Analysis of Standard Versus Barbed Sutures in Primary Total Knee Arthroplasty.
The purpose of this prospective study is determine if barbed sutures are more efficient, have comparable complication rates, clinical outcomes, and cosmesis outcomes versus traditional knotted sutures when used in the closure of primary total knee arthroplasty (TKA).
Barbed suture has been associated with improved closure efficiency and safety in TKA in prior studies. The investigators performed a multicenter randomized controlled trial to determine the efficiency and safety of this technology in TKA. The investigators prospectively randomized 411 patients undergoing primary TKA to either barbed running (n=191) or knotted interrupted suture closure (n=203). Closure time was measured intraoperatively. Cost analysis was based on suture and operating room time costs.
Arthropathy of Knee
|Study Design:||Observational Model: Cohort
Time Perspective: Cross-Sectional
|Official Title:||Clinical Outcomes and Cost Analysis of Standard Versus Barbed Sutures for Closure in Primary Total Knee Arthroplasty: A Single Blinded Multicenter Prospective Randomized Trial.|
- Intraoperative closure time in total knee arthroplasty. [ Time Frame: 6 weeks ] [ Designated as safety issue: No ]
- Cost analysis in terms of operative time and material costs of closure in total knee arthroplasty. [ Time Frame: 6 weeks ] [ Designated as safety issue: No ]
|Study Start Date:||January 2011|
|Study Completion Date:||January 2014|
|Primary Completion Date:||January 2014 (Final data collection date for primary outcome measure)|
Barbed sutures are self-anchoring, requiring no knots for wound closure.
Knotted sutures used for traditional surgical closures.
Total knee arthroplasty (TKA) rates have consistently risen in recent years, and demand is expected to increase by over 600% in the next 20 years. Decreasing reimbursement and available resources make tangible advances in surgical efficiency and outcomes essential in meeting current and future demand. Closure time may be one of the best targets in the push to reduce operative time and cost while increasing operative productivity. Optimizing lengthy, multilayered wound closures in TKA is a promising means for improving both efficiency and outcomes by potentially decreasing wound closure time, reducing postoperative wound complications, and improving cosmetic outcomes.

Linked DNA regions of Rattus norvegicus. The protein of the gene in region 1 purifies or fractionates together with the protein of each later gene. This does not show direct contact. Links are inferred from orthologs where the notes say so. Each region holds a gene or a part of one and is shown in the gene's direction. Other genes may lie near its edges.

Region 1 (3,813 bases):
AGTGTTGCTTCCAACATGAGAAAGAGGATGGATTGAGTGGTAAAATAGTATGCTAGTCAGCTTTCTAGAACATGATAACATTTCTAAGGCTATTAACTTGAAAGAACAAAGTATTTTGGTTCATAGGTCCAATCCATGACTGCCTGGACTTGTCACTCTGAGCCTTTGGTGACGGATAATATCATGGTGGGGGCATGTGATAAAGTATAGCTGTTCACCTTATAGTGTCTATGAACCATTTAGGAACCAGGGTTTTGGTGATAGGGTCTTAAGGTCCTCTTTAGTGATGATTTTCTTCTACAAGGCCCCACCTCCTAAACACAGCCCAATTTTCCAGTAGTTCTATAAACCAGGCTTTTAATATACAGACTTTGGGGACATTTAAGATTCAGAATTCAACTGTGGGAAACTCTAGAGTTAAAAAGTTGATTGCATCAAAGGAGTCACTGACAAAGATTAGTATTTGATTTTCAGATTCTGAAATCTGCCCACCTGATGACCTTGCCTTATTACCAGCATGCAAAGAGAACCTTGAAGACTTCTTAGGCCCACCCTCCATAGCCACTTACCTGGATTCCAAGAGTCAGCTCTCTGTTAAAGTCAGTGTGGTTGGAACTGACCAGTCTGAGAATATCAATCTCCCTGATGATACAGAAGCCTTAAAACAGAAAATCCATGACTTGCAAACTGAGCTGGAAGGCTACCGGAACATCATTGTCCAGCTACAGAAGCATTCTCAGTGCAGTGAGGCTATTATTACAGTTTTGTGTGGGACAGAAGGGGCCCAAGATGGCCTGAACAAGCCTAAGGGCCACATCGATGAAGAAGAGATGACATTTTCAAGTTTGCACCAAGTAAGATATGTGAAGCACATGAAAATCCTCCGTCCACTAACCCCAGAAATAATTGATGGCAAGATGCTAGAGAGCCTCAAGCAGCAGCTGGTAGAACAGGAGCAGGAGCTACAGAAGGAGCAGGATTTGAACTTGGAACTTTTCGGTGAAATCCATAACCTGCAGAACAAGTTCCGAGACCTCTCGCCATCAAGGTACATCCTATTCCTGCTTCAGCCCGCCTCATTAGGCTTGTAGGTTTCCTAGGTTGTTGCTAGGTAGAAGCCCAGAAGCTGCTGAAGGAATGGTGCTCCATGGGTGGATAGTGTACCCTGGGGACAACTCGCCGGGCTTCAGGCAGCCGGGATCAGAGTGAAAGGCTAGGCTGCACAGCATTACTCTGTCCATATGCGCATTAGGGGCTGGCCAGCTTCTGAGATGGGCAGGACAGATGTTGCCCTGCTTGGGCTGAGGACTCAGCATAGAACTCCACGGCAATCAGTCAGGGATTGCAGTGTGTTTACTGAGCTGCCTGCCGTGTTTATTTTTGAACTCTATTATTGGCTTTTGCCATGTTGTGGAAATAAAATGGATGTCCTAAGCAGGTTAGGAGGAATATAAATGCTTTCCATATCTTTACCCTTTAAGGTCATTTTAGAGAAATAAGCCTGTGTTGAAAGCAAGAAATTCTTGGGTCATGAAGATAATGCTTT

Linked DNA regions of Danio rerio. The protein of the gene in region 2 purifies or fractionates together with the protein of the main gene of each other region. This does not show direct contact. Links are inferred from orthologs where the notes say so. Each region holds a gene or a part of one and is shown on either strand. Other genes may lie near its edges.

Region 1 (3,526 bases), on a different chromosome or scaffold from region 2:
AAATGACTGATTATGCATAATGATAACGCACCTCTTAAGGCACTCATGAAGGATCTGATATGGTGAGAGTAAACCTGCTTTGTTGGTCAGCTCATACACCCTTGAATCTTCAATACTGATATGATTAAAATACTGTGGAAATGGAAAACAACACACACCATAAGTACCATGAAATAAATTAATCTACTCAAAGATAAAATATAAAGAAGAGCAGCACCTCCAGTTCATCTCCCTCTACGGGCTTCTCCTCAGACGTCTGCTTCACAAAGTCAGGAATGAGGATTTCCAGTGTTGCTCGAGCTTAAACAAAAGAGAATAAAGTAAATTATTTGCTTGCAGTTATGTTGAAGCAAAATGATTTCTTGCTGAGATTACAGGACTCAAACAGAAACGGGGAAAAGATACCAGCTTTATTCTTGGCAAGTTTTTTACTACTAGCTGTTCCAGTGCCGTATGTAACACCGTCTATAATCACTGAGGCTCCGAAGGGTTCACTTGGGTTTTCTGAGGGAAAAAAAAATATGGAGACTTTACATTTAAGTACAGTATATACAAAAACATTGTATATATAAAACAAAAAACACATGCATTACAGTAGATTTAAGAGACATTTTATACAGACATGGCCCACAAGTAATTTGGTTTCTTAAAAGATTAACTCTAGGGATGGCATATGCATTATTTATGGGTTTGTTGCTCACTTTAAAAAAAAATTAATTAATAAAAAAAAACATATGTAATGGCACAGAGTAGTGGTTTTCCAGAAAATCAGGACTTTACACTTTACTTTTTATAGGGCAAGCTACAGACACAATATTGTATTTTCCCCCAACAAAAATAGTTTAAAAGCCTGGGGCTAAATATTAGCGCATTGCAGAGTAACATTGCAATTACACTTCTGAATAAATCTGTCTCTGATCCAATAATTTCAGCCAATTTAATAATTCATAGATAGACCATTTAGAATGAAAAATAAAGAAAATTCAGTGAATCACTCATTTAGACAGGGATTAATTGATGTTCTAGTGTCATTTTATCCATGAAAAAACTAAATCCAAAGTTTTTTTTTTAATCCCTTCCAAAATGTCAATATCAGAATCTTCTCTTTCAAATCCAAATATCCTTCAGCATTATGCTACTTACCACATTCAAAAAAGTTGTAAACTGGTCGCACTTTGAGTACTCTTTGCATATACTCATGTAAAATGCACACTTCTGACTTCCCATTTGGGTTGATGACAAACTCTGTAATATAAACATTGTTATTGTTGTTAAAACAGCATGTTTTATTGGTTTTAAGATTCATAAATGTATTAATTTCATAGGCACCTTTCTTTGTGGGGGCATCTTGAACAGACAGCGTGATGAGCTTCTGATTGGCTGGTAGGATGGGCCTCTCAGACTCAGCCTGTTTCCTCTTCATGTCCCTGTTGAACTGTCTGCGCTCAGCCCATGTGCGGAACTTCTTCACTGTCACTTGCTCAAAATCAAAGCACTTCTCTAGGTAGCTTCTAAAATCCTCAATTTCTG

Running knotless suture technique utilizing barbed suture technology has recently been shown to reduce wound closure time in both total hip and knee arthroplasty in a small, prospective, randomized clinical trial. Barbed suture technology has also facilitated rapid closure and soft-tissue repair in plastic-surgery literature. Very few studies have reported on the use of barbed suture technology for multilayered closure in orthopedics. As a pilot study, the investigators performed a retrospective analysis of consecutive cohorts before and after changing to barbed suture. The investigators believed that our published slight improvement in efficiency and cost savings of a barbed suture closure was underestimated due to the retrospective nature of our pilot study and the investigators therefore elected to proceed forward with a prospective randomized trial. Additionally, in the investigators pilot study we found a potential trend toward lower wound complications with the barbed suture and we wanted to see if this would be borne out in a prospective randomized trial.
The investigators hypothesized that a prospective study would show that barbed sutures would be more efficient, have comparable complication rates, clinical outcomes, and cosmesis outcomes versus traditional knotted sutures when used in the closure of primary TKA. Specifically, the investigators hypotheses were as follows: multilayered closure in TKA with barbed suture would be associated with (1) shorter closure times; (2) lower cost; (3) similar closure related perioperative complication rates; and (4) similar Knee Society, cosmesis, and patient satisfaction scores when compared to standard knotted suture closure.
Please refer to this study by its ClinicalTrials.gov identifier: NCT01320371
|United States, North Carolina|
|Duke University Health System|
|Durham, North Carolina, United States, 27710|
|United States, Ohio|
|Joint Implant Surgeons Inc,|
|New Albany, Ohio, United States, 43054|
|United States, Texas|
|Scott and White HealthCare|
|Temple, Texas, United States, 76508|
|United States, Utah|
|University of Utah Orthopedics Center|
|Salt Lake City, Utah, United States, 84106|
|Principal Investigator:||Christopher Peters, MD||University of Utah hopsital|
|Principal Investigator:||Jeremy Gililland, MD||University of Utah Orthopaedics Resident|